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Ripon fire chief turns down pay for 2nd time
Ripon Consolidated Fire District Chief Dennis Bitters at work in his office. Bitters turned down his pay raises two years in a row to help ease the district’s financial burden during a down economy. - photo by ROSE ALBANO RISSO
RIPON – Chief Dennis Bitters of the Ripon Consolidated Fire District was up for a salary raise each year for the last two years.

Both times, he turned it down.

Not that he did not need or want the money. On the contrary, he had two good reasons to welcome the financial boost. His wife, Carla, got laid off from her job with the United States Bankruptcy Court in Modesto where she had worked for two decades. And they could have used the money to help their daughter, Lauren, who is holding down two part-time jobs while going to college full-time at California State University, Stanislaus.

But, Bitters said, “As the economy was bad, I just, in good conscience, did not think it was right. It just made sense to me. I thought it was the right thing to do.”

The money that could have gone to his pocket made it easier for the fire district to live up to its contractual obligations to rank and file personnel whose pay raises, which are tied to cost of living index and other factors each year, are built into their contract.

“We honored the raises that were in their contract,” said Bitters whose department was not spared from the economic downturn which dealt a significant erosion in their budget as property taxes, the major source of the district’s funding, took a sharp nosedive.

They also did not have to lay off any staff even though the district, like other agencies such as Lathrop-Manteca Fire, relies mainly on property taxes revenue to keep their doors and services open.

“We’re not rich but we’re keeping our head above water,” said Bitters who rose to the rank of chief in 2003 after having been with the district since 1982 starting as a volunteer firefighter. He became a full-time member of the staff in 1990. Before that, he worked for the now-defunct Ripon Farm Service where he sold agricultural chemicals to farmers for their crops. His background in hazardous materials was one of the things that qualified him for the job, he said.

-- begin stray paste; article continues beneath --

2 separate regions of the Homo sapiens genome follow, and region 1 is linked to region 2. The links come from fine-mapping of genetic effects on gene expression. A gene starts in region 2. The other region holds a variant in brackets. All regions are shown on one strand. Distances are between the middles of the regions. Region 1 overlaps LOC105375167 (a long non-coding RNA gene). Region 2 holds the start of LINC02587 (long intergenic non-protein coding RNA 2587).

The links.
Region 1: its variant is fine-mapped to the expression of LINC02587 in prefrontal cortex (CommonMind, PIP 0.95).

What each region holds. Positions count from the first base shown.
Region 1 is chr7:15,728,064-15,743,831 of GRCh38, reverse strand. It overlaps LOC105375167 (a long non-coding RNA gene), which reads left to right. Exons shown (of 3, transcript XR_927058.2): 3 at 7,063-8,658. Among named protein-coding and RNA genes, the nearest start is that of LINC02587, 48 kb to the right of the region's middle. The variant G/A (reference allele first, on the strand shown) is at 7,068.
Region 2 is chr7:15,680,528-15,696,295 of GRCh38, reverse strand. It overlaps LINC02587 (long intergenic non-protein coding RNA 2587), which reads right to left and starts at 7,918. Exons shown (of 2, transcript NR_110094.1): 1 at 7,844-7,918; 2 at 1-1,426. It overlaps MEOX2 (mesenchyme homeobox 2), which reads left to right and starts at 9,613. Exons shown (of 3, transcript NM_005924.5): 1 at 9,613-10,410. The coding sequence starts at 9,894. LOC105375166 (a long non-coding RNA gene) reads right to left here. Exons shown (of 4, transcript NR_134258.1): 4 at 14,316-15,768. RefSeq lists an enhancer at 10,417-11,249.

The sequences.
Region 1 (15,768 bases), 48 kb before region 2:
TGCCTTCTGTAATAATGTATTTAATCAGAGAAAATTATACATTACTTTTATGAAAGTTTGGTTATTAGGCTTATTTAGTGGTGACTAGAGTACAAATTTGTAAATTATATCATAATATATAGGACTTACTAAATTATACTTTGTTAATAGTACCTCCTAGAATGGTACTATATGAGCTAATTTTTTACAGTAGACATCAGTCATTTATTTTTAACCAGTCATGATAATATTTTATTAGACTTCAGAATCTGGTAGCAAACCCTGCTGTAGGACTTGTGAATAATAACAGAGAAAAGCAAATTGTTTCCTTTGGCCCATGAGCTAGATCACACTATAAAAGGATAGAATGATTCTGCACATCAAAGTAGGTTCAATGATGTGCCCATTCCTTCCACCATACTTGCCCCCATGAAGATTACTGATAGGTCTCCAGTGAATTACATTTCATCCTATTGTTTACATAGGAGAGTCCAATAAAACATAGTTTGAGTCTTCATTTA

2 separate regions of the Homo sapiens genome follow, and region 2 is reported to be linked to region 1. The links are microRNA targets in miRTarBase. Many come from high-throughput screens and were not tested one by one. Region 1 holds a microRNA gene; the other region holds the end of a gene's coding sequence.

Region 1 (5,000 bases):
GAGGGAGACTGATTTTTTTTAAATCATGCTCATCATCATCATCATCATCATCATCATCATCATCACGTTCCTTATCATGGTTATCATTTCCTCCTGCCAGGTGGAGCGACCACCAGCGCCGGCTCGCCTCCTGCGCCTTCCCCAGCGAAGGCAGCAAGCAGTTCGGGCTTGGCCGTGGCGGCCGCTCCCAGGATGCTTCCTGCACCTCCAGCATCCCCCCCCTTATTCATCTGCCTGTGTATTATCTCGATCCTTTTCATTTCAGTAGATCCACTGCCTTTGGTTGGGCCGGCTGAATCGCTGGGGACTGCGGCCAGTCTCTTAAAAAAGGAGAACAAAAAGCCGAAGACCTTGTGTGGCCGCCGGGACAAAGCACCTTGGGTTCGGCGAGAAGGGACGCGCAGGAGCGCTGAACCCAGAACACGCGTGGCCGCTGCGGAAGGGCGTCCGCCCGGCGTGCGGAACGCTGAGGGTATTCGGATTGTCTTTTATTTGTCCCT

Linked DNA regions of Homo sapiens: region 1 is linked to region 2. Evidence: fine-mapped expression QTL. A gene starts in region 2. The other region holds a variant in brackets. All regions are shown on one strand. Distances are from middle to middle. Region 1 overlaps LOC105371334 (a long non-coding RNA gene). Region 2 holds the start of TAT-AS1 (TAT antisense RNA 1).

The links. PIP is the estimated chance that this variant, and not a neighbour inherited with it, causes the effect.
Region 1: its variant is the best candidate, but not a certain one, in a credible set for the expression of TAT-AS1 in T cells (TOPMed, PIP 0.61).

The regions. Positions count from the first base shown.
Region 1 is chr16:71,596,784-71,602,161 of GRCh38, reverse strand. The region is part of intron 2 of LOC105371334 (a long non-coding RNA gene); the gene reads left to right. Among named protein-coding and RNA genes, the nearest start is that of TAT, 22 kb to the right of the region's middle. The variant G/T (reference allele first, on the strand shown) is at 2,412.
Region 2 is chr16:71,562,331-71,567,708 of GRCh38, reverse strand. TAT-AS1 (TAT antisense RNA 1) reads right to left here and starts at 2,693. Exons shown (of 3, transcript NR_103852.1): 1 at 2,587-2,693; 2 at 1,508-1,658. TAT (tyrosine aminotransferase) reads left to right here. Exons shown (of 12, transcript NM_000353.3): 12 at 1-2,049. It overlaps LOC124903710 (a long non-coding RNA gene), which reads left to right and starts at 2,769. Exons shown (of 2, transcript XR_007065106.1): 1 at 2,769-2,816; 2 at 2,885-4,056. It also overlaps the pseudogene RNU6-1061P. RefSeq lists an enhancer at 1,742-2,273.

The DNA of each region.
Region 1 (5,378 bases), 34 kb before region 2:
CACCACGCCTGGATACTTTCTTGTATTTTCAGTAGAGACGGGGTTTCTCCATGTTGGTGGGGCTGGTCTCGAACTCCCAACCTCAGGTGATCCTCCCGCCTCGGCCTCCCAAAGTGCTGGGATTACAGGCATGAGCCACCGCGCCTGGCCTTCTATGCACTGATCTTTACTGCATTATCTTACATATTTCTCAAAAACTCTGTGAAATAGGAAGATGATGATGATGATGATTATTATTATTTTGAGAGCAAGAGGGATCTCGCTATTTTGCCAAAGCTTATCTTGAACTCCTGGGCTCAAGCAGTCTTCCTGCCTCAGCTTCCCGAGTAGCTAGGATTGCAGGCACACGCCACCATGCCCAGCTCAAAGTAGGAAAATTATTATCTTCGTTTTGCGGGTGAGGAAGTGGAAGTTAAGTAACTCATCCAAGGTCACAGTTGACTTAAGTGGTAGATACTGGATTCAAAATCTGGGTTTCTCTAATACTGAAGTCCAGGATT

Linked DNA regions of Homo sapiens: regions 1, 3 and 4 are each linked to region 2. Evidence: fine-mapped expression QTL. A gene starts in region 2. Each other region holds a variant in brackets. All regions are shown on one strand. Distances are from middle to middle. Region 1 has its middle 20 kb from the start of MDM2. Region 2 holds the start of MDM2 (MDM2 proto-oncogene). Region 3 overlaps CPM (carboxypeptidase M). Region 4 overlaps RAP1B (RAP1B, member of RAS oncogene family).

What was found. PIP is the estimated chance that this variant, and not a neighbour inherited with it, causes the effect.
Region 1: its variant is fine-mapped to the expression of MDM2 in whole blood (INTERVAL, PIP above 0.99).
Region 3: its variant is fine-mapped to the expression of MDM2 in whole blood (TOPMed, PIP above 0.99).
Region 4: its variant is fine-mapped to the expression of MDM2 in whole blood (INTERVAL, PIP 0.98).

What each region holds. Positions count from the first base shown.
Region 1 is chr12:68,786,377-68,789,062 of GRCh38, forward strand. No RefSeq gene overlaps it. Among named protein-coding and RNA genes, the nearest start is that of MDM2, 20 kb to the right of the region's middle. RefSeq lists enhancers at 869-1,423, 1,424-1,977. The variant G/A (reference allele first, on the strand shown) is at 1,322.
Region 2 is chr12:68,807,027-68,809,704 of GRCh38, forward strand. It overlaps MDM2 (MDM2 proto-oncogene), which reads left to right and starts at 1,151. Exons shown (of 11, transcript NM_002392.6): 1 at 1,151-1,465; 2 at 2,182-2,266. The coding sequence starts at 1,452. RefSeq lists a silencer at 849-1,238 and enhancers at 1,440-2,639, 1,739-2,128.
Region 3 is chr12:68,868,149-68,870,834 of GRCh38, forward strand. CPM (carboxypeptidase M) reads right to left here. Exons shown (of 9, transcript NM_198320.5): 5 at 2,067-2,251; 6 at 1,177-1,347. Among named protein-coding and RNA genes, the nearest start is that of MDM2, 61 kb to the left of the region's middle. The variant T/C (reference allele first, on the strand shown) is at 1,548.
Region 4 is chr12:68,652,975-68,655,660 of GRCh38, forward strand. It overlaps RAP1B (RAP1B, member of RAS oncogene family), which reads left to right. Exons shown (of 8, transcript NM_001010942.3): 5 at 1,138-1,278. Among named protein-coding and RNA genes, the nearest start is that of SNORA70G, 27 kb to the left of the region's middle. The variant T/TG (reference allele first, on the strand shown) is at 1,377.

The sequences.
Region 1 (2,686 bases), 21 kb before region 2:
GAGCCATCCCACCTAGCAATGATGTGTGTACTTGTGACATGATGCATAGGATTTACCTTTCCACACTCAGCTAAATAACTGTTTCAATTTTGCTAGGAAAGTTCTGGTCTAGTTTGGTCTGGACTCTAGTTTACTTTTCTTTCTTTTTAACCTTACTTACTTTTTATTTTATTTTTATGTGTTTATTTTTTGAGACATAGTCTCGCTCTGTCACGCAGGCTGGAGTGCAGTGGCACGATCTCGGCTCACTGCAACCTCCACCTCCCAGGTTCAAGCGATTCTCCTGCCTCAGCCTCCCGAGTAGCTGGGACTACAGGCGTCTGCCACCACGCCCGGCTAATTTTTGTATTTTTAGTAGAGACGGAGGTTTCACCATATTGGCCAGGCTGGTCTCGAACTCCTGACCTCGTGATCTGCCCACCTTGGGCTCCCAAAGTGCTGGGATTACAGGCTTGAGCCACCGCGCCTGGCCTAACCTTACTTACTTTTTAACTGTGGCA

Financial belt tightening is nothing new to Bitters. His professional migration from his job with the Ripon Farm Service to the fire district meant he had to take a big pay cut. But after being persuaded by a former co-worker who was a volunteer firefighter to do the same, Bitters was bitten by the fire bug.

When his co-worker first approached him with the idea of serving as a volunteer firefighter, Bitters said, “I thought, why not? So I tried it, and it grew on me. Then lo and behold, when I was 30, I became a full-time firefighter.”

It’s the perfect job for you “if you like helping people,” he said.

Being a firefighter also teaches you how to think out of the box, such as how to solve a situation where someone’s head got stuck between the rails in a staircase, he said. It’s always a challenge, he added.

There’s also the philanthropic side of it. “You really get to help people. At the end of the day, you can go home and feel like you made a difference in someone’s life, and it’s a pretty good thing. It’s not about money or about anything. It’s about liking to do it. And you get to play with some pretty cool equipment,” he added with a smile in his voice.

Bitters heads a staff of 14 full-time sworn fire personnel including deputy fire marshal Joel Castro. Augmenting the small staff, which services the district’s 59-square-mile jurisdiction, is a large volunteer-firefighter base of some 35 to 38 people who carry voice pagers all the time. Volunteers help staff Station 2 on Murphy Road from Friday to Monday. The rest of the week, that station is closed. While some fire districts pay their volunteers, Ripon Fire volunteers do not get any remuneration.

Station 1 in downtown Ripon is open 24/7. The ambulance, which brings in about $500,000 in revenue each year to the district, runs out of Station 1 only. The district also has reserve firefighters who are paid $24 an hour per shift.

Ripon Consolidated Fire District, which will celebrate its 90th year in 2011, is the second oldest district in San Joaquin County, predated only by the fire district in Escalon which was established in 1912.

There’s a reason why the word Consolidated is in the Ripon fire district’s official name.

First, there was a Ripon fire department which served the township of Ripon, “one square block of town,” as Bitters put it.

Later on, a Rural Firemen’s Association was formed to cover the rural areas of Ripon. In 1960, the two consolidated and became a legal entity that is now the Ripon Consolidated Fire District.